If you are buying a house or a flat your conveyancer will need to carry out many checks and searches as part of the conveyancing process to make sure everything goes smoothly and that you get the keys to your dream home as quickly as possible. One of the most important things they will need to do is to check that the seller is legally entitled to sell the property and that what they are shown as owning in the legal paperwork actually matches what you can see on the ground.
Susan Ward, residential property lawyer with Mooney Everett Solicitors in Ormskirk, Lancashire, looks at how property ownership is established, the problems that can sometimes arise where the legal documents and physical layout of the property do not marry up and the role of your conveyancer in resolving these problems to keep your property purchase on track.
Proving property ownership
The seller’s conveyancer should provide proof of property ownership as soon as the sale has been agreed and lawyers have been instructed to act. However, it is the responsibility of your conveyancer to ensure that everything is in order.
Proof of ownership will be provided in one of two ways. Where the property has been registered with Her Majesty’s Land Registry it will be provided via a copy of a digital register. Where it is unregistered it will be provided via a series of documents, known as title deeds, which will track ownership of the property over the years to enable your conveyancer to check its lawful transfer to the seller.
When examining the register or title deeds your conveyancer will be looking out for anything which suggests that the seller does not have the right to sell the property. Typical things they will look out for include entries in the paperwork which suggest the seller does not own the property alone or which make it clear that someone else’s consent will be needed before the sale can proceed.
Your conveyancer will also be looking to make sure that the seller owns everything they say they do. In particular, they will take care to ensure that the boundaries of the property on the ground accord with where the register or title deeds say the boundaries should be. Sometimes discrepancies can arise for a whole host of reasons.
For instance, it may be that when the property was registered the land registry made a mistake when transferring a copy of the property’s plan onto its digital register which means that the boundary locations shown on the registered plan are wrong. Alternatively, if the seller purchased the property from a developer, it may be that the boundaries of the property were changed in between the original site plan being prepared and the property being constructed but that these changes were not incorporated into the plan attached to the sale documents.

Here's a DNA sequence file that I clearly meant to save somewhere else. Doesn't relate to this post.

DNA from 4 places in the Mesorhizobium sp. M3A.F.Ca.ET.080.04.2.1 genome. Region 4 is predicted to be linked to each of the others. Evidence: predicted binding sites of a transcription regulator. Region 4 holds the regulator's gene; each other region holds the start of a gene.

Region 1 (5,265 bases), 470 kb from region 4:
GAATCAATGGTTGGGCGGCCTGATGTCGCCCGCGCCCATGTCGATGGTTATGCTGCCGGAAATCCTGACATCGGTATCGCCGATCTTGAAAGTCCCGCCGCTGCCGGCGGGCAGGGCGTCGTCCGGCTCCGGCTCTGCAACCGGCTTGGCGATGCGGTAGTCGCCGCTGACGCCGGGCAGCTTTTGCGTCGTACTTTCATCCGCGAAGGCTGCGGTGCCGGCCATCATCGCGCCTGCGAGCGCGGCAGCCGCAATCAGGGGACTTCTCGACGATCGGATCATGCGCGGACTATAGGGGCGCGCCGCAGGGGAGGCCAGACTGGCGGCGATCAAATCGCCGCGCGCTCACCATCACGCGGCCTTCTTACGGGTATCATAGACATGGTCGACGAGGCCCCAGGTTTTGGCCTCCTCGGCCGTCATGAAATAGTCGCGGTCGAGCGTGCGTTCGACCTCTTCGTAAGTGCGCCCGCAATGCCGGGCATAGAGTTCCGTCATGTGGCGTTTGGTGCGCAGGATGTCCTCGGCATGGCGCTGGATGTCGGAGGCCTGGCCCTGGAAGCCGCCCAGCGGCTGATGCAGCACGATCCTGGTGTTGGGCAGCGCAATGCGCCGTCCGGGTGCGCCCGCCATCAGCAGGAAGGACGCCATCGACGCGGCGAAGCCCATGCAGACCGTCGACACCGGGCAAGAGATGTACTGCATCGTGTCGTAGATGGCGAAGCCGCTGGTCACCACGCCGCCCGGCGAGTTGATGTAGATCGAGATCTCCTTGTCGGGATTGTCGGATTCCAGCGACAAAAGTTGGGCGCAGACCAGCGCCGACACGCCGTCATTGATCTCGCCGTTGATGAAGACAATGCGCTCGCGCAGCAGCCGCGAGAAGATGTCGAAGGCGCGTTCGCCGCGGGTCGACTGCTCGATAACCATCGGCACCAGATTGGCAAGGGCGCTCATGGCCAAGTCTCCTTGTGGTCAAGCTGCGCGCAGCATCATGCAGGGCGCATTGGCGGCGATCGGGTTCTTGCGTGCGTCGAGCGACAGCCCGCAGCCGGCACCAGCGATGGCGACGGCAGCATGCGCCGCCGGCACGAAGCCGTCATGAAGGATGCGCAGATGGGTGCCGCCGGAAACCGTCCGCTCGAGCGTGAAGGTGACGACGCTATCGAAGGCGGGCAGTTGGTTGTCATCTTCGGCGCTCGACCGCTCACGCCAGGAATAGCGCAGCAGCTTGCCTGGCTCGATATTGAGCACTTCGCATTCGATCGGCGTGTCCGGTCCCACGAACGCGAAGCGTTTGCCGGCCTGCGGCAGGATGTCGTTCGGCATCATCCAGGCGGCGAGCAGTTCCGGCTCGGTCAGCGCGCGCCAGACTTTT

It may also be that the seller has physically moved their boundaries, by relocating fences or growing a hedge, in order to encompass land that does not officially belong to them but which they have treated as belonging to them for so many years that they now have the right to claim ownership over it.
The role of your conveyancer will be to get to the root of any problems and ensure appropriate steps are taken to resolve them before your purchase goes any further.
Resolving ownership issues
The steps that your conveyancer may suggest will vary depending on what the problem is. In the context of boundary issues, for example, mistakes made by the land registry can often be resolved by notifying them of the problem and asking them to correct it. Mistakes made by a developer may be resolved by asking them to enter a deed of rectification which retrospectively amends the original sale agreement and property transfer document. And situations in which a seller has moved their boundaries to incorporate land that does not officially belong to them may in some cases be dealt with by obliging them to apply to register their ownership rights with the land registry and only agreeing to proceed with the purchase if the application is successful.
Your conveyancer may also suggest that the seller be asked to pay for an insurance policy to ensure that if any subsequent problems arise as to their ownership rights, you will be financially protected from any consequences.
The contents of this article are for the purposes of general awareness only. They do not purport to constitute legal or professional advice. The law may have changed since this article was published. Readers should not act on the basis of the information included and should take appropriate professional advice upon their own particular circumstances.